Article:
Discovering the joy of painting after brain surgery
Emerging from successful brain surgery, Brenda Rivera suddenly had the urge to create art.
“After I was in surgery for four hours, I just woke up and thought, ‘I want to paint, I want to draw,” said Rivera, who works as a nursing assistant at Advocate Christ Medical Center in Oak Lawn, Ill.
The November 2020 surgery, performed the same hospital where she works, removed a benign but growing brain tumor the size of a walnut that was affecting Rivera’s eyesight and giving her migraines.
As she recovered, Rivera realized she had a strong desire to paint. She had no formal training and had never taken any art classes. None of that mattered to Rivera. She began purchasing paints, brushes, paper and canvases to embark on her newfound passion.
“I feel very lucky to be here and to be able to share this wonderful gift, this new gift that just came out of nowhere,” Rivera. “I was like, ‘Oh, my! What’s going on? This is a new skill.”
Choosing her subject matter was easy: Rivera turned the spotlight on her colleagues.
Inspired by their efforts during the pandemic, Rivera began painting portraits of her co-workers to recognize the care and dedication they have given to patients. Now more than a dozen of the portraits are on display at the employee entrance at the medical center for all to see.
“It’s telling their story,” Rivera said.
Patients sometimes have a new appreciation for life after brain surgery, said Dr. Hamad Farhat, a neurosurgeon at Advocate Christ Medical Center who performed Rivera’s surgery. That feeling can take many forms, he said, and often can be a new activity, hobby or passion.
“It doesn’t surprise me,” Farhat said. “We’ve seen many different situations like this. And in Brenda’s case, I’m so happy about her artistic prowess, if you will. We’re all very proud of her here.”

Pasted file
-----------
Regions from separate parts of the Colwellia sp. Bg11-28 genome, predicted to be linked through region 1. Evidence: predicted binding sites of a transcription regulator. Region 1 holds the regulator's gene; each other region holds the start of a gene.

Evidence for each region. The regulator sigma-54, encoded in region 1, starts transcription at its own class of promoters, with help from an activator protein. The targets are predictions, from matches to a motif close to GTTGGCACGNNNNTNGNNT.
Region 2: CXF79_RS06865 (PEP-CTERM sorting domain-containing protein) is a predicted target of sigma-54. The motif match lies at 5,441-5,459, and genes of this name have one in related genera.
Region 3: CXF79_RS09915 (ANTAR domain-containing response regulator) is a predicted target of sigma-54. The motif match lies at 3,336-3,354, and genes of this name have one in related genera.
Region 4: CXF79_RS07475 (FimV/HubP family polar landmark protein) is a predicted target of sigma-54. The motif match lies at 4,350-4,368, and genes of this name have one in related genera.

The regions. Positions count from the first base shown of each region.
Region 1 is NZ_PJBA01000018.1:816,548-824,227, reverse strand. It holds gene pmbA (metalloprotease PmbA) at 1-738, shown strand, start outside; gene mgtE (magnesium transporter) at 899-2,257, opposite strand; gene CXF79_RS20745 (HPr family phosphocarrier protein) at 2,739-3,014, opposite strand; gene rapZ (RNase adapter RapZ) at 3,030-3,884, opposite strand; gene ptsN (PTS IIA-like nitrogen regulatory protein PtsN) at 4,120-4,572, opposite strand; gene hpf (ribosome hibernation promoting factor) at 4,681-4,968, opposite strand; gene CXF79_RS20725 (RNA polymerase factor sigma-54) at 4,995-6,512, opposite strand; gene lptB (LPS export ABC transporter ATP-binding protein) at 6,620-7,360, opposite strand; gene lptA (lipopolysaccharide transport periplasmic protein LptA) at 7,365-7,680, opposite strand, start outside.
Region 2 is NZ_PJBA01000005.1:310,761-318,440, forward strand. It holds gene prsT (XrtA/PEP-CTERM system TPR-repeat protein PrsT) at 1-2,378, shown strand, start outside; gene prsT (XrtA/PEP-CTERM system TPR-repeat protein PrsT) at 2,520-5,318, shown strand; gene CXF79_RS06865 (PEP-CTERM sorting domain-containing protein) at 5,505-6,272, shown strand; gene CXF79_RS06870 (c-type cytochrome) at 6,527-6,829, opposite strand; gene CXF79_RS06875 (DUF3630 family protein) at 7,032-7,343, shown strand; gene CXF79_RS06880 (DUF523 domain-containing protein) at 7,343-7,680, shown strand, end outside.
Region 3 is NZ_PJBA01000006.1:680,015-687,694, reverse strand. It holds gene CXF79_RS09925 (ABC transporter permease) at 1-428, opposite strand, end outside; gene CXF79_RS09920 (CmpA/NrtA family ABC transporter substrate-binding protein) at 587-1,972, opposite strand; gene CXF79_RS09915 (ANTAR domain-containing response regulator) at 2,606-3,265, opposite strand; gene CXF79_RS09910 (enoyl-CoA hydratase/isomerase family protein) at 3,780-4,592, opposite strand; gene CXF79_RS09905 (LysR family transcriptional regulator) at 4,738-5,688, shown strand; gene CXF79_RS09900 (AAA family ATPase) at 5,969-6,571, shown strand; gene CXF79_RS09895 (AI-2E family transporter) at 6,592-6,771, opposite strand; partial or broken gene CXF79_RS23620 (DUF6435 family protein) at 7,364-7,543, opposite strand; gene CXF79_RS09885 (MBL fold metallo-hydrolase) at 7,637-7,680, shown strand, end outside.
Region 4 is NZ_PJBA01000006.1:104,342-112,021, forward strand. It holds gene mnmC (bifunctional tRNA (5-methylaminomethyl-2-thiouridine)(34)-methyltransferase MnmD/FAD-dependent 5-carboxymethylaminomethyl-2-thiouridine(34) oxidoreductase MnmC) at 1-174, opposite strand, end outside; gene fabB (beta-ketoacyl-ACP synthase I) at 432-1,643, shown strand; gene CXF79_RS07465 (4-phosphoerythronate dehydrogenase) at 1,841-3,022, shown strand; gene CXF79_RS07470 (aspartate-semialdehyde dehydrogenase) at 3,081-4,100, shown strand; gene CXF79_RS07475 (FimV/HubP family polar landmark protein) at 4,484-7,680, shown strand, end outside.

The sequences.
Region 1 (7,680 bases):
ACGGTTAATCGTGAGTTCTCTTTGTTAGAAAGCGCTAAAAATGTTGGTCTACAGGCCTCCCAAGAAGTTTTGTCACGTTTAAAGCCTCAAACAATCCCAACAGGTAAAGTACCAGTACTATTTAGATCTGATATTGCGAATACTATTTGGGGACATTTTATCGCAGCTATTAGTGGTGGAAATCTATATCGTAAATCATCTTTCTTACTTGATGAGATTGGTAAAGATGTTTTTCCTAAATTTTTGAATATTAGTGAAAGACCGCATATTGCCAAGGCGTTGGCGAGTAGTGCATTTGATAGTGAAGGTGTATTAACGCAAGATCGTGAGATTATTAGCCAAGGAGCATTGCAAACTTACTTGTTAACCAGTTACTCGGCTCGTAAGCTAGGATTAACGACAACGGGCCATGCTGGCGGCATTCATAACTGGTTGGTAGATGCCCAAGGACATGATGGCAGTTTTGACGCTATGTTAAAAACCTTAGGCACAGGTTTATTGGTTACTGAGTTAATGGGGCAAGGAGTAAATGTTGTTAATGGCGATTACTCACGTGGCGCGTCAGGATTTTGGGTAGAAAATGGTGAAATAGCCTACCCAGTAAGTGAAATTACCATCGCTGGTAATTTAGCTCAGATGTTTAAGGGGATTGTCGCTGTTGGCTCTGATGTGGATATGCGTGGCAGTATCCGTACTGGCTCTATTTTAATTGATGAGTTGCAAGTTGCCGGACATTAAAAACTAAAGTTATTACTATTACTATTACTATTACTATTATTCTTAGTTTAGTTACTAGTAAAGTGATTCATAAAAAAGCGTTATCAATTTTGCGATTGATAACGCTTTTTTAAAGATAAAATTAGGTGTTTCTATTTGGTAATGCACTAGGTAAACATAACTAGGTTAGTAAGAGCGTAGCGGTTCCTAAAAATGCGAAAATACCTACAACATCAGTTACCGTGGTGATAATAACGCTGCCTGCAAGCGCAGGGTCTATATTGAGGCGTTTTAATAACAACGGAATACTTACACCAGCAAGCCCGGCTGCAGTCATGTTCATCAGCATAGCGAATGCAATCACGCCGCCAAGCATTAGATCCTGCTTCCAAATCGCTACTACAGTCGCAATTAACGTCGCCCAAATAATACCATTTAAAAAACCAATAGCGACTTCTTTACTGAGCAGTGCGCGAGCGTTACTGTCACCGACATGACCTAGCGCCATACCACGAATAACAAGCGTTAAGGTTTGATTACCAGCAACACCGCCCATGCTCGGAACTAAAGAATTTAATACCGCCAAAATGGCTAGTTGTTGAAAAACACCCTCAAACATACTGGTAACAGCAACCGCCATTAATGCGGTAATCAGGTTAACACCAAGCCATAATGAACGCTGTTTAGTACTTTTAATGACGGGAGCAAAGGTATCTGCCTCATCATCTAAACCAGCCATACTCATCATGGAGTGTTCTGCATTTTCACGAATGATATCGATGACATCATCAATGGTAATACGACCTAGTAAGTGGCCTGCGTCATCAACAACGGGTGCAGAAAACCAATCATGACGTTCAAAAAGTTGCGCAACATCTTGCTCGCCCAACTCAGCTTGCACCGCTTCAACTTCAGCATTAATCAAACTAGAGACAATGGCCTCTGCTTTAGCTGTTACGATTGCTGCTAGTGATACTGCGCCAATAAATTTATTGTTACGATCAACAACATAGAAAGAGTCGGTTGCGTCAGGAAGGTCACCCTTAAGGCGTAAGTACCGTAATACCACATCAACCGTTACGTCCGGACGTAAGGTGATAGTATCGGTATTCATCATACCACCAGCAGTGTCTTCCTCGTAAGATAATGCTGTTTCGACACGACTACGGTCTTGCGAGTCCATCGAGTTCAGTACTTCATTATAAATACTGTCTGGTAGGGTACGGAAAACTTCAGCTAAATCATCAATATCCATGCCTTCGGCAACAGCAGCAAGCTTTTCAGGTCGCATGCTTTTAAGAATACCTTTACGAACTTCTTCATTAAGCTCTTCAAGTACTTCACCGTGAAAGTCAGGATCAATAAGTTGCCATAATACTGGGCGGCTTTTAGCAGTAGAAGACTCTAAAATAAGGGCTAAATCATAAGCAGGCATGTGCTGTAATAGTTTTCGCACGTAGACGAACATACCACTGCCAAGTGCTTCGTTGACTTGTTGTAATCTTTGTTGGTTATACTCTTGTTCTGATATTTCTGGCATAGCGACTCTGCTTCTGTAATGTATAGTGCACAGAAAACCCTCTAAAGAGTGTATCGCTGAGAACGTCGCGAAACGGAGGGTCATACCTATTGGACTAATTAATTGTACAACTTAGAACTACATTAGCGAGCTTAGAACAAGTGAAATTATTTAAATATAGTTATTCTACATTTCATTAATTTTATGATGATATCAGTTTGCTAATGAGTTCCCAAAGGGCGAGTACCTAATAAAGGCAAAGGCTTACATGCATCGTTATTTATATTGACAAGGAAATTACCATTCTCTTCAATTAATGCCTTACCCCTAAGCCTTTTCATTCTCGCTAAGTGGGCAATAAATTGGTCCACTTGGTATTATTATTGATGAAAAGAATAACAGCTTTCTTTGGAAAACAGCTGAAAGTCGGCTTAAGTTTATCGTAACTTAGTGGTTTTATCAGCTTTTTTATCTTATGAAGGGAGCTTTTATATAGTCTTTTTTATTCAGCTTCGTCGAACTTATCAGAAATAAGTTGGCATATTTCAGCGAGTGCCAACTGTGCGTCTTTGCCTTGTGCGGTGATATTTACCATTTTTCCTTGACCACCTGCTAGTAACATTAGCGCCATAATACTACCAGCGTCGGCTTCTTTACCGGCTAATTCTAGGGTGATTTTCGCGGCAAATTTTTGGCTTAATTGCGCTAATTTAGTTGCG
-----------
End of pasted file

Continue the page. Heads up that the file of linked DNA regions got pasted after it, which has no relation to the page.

The early months of the COVID-19 pandemic were a challenging time for health care workers and Rivera wanted to recognize the efforts of those she worked with every day. She had family members who died of the coronavirus and she knew how much COVID-19 was affecting those at the medical center.
“I feel like it’s about survival,” she said about the acrylic paintings that hang on the walls for staff to see as they arrive and leave work. “We came through a situation and we found a way to adapt to our new surroundings and our new environment.”
The portraits, Farhat said, are Rivera’s way of giving back to the medical center and her colleagues.
“We all appreciate it,” he said.
Rivera’s subject matter also includes family, friends and pets. The 48-year-old mother of three creates most of her artwork out of her home in Chicago and hopes to one day open her own studio.
About the Author
Patrick M. O'Connell, health enews contributor, is a member of Advocate Aurora Health's public affairs team. He previously worked as a reporter at news outlets throughout the Midwest, most recently the Chicago Tribune. He enjoys playing and coaching baseball and basketball, hiking, reading, listening to podcasts, karaoke and spending time in nature with his family.